A big advance in the last five years is the concept of ‘field assistants’. Each year we recruit 8 to 10 young people as volunteers to work in the Reserve as assistants to the two biologists, in patrolling the beach, gathering the data from the nesting Leatherback and Green turtles and from the nests when they hatch. They also supervise various recent initiatives such as recycling, growing organic vegetables and working with the small Pacuare community whom we encourage to make handicrafts and grow produce for the Reserve. They are from all nationalities and usually have a background in biology or related subjects, but this is not necessary.    (More info. and ‘How to apply to be a Field Assistant’ is included in Work Opportunities).

The area of the Reserve remained at 800 hectares until 2008 when Rainforest Concern, a charity founded and run by Peter Bennett, kindly raised the funds to enable us to buy 250 hectares of land on the other side of the Tortuguero Canal to act as a valuable buffer zone against the advancing banana plantations. We continue our close association with Rainforest Concern which dates back to the early nineties.

In 2010 we acquired a valuable addition to the workforce. John’s wife, Hilda, retired from her professional career in order to devote her time and energy to the Reserve. We already see the results in several new initiatives.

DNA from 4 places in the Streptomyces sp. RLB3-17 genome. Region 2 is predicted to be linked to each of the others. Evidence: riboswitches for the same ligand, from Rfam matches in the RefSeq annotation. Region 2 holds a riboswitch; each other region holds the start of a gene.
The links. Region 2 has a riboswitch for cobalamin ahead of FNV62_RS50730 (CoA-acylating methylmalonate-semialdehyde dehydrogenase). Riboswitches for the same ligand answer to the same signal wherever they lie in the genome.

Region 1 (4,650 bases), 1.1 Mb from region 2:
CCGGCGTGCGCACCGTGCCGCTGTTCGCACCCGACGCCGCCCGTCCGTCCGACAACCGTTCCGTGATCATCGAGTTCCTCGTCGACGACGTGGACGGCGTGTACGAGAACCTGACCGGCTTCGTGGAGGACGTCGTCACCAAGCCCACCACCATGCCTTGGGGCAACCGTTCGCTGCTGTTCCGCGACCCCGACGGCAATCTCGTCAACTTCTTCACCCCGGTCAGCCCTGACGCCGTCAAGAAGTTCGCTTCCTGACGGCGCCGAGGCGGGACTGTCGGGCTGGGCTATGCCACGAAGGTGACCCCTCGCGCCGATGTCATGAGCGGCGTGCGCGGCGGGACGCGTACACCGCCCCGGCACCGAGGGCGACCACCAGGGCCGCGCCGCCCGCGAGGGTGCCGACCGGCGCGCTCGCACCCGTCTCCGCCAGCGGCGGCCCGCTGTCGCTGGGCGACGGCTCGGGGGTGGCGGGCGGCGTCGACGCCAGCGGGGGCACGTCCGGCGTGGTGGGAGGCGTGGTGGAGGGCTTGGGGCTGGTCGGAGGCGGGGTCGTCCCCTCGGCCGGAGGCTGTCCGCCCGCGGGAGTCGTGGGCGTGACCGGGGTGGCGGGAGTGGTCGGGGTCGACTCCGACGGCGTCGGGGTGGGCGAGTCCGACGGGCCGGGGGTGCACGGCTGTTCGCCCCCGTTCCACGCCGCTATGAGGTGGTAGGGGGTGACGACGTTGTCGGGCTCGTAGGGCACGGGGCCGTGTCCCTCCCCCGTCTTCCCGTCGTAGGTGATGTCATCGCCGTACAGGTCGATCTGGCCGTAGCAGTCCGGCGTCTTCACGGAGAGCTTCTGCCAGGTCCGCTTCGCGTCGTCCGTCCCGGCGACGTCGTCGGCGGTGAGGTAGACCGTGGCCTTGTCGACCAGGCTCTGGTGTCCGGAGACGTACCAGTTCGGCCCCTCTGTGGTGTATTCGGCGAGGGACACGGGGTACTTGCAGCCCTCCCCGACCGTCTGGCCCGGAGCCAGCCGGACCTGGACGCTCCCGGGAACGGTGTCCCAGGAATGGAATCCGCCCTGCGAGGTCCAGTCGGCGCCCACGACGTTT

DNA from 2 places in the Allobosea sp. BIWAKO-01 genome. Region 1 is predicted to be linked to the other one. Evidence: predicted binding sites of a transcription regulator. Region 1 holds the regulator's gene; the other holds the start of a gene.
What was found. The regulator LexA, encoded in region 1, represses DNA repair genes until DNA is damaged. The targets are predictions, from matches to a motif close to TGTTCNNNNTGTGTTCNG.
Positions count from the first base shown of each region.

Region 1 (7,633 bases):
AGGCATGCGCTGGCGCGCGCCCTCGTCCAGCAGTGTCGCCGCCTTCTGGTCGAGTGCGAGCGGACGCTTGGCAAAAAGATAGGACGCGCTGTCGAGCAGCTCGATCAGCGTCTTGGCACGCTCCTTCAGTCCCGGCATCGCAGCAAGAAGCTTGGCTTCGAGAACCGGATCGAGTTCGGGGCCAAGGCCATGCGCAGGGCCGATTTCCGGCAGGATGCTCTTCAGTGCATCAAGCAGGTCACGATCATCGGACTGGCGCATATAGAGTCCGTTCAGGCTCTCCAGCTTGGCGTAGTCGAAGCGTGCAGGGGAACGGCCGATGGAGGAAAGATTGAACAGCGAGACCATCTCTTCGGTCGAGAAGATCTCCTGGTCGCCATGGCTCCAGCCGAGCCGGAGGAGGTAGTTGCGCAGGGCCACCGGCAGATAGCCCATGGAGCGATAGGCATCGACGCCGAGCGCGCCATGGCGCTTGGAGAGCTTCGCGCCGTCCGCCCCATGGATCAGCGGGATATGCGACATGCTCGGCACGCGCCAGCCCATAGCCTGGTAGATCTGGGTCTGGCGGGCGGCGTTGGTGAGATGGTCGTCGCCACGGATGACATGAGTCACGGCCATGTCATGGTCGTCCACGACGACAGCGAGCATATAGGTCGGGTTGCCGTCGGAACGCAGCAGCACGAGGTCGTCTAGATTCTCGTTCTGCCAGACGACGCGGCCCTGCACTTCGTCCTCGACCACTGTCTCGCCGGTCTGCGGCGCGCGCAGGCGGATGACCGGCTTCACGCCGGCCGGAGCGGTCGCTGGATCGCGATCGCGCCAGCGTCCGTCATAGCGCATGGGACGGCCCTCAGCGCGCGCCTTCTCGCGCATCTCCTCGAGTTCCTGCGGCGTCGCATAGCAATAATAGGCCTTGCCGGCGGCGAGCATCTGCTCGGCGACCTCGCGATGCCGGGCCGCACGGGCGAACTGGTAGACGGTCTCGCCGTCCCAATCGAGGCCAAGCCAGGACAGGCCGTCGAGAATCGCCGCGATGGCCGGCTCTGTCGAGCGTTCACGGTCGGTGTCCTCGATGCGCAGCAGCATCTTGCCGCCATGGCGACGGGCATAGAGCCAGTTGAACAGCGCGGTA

There have been many changes and good progress since 1989. Year by year we see more animals in the forest, poaching on the beach is minimal and we have more visitors coming   to enjoy the reserve. We aim to continue the good work.

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The First House

The First House

Building the Casa Grande, 1992

Building the Casa Grande, 1992

A sloth joins volunteers, 1995

A sloth joins volunteers, 1995

With the beach washed away, in came the sea, 2009

With the beach washed away, in came the sea, 2009

We almost lost the Casa Grande, 2009

We almost lost the Casa Grande, 2009

After the flooding

After the flooding